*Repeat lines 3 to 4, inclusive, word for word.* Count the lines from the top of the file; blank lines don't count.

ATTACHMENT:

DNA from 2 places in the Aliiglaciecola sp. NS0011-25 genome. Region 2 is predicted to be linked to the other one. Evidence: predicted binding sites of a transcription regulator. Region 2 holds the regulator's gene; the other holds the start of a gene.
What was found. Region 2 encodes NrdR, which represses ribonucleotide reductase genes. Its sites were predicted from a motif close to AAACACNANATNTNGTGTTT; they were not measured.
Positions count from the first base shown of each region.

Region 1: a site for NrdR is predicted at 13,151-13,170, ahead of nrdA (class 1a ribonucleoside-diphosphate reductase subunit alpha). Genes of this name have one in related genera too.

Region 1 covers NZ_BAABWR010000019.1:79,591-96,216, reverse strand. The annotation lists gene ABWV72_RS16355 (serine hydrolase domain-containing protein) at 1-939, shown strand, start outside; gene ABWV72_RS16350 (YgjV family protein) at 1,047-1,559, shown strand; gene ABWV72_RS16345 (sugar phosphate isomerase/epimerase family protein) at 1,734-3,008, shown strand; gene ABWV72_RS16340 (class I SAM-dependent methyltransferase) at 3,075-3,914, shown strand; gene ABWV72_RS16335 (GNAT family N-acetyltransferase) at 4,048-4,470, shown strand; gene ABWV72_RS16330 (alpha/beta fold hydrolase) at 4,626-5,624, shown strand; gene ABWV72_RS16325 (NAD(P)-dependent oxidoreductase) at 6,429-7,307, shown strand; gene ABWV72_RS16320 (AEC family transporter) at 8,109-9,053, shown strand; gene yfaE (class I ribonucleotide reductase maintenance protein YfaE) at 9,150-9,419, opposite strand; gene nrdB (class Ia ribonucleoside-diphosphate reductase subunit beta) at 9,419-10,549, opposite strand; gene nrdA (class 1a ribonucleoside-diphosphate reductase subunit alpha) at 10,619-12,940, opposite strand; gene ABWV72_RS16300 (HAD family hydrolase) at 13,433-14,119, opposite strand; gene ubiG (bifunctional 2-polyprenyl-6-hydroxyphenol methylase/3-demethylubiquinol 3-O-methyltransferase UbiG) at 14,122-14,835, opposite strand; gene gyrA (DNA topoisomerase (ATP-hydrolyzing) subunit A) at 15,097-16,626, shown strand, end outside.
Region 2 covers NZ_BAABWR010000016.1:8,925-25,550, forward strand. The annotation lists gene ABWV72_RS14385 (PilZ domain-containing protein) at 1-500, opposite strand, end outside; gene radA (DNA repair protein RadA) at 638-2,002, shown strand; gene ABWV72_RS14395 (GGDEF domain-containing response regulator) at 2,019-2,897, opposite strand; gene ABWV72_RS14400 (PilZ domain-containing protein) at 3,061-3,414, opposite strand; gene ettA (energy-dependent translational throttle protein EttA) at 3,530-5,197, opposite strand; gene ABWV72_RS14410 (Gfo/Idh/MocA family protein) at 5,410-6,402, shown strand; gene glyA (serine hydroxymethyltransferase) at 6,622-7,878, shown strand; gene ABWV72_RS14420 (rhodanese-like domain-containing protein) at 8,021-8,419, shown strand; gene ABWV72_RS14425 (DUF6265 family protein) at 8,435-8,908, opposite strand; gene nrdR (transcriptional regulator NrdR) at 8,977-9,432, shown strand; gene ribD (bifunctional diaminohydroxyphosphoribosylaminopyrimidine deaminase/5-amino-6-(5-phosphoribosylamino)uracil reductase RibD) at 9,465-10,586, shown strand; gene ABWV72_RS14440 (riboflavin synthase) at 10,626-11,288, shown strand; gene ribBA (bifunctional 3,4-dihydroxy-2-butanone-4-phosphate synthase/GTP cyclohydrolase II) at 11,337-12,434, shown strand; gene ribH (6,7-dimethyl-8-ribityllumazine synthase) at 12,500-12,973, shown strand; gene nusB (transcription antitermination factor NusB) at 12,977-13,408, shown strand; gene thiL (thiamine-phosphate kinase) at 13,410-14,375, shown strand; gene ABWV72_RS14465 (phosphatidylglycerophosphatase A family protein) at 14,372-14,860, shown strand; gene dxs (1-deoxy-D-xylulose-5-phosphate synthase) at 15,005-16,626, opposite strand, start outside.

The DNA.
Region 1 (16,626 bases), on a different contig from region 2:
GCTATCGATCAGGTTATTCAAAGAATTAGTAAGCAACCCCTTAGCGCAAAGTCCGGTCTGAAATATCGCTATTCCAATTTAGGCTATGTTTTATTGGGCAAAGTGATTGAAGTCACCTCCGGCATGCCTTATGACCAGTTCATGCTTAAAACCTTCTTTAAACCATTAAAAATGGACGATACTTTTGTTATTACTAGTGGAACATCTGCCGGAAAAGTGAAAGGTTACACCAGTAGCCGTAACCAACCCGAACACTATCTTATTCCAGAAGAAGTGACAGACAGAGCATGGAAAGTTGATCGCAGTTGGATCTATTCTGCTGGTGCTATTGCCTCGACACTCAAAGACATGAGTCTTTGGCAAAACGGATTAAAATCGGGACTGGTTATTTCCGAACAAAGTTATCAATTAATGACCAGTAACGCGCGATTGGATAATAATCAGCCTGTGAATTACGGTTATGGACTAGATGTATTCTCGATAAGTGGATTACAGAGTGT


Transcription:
Positions count from the first base shown of each region.

Region 1: a site for NrdR is predicted at 13,151-13,170, ahead of nrdA (class 1a ribonucleoside-diphosphate reductase subunit alpha). Genes of this name have one in related genera too.